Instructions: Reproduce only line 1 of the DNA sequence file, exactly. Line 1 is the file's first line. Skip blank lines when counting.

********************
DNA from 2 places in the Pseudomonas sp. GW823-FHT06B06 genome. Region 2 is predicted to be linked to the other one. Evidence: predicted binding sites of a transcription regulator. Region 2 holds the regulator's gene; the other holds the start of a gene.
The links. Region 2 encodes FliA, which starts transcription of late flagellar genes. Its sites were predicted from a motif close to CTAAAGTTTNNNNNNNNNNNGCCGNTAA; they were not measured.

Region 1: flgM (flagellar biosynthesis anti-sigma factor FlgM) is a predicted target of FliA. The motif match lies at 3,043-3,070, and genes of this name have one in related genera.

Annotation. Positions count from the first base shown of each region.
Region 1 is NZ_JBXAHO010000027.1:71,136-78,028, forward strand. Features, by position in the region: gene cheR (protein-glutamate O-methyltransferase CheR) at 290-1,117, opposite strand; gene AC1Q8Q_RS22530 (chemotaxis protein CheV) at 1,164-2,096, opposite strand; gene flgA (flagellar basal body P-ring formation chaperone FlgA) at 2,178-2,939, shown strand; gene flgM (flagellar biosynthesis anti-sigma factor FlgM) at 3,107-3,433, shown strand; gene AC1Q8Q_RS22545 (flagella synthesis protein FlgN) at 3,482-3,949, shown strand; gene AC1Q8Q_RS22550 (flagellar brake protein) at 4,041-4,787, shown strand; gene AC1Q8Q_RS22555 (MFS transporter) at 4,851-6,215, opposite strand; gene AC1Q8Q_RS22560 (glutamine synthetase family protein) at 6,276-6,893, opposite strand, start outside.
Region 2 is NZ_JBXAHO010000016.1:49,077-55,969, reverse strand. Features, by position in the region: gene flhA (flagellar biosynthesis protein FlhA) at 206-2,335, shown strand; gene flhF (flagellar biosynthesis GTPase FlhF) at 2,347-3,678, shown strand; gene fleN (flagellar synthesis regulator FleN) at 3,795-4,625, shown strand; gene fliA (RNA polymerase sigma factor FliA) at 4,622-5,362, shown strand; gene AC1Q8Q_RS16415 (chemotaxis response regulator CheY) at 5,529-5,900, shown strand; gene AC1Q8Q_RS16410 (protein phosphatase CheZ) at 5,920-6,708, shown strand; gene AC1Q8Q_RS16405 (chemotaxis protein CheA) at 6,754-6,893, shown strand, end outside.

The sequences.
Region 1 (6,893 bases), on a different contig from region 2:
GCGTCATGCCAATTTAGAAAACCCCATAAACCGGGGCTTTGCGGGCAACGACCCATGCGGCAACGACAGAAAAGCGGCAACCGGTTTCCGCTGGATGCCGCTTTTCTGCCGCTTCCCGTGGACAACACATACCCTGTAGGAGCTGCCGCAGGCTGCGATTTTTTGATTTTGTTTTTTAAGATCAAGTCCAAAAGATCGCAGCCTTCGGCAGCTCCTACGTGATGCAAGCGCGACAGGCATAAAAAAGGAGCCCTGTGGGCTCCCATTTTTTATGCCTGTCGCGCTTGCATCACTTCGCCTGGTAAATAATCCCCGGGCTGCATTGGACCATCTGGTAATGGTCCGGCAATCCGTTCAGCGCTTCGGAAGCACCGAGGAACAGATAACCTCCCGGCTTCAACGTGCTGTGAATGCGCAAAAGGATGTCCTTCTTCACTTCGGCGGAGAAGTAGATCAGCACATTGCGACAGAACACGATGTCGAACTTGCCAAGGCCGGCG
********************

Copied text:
DNA from 2 places in the Pseudomonas sp. GW823-FHT06B06 genome. Region 2 is predicted to be linked to the other one. Evidence: predicted binding sites of a transcription regulator. Region 2 holds the regulator's gene; the other holds the start of a gene.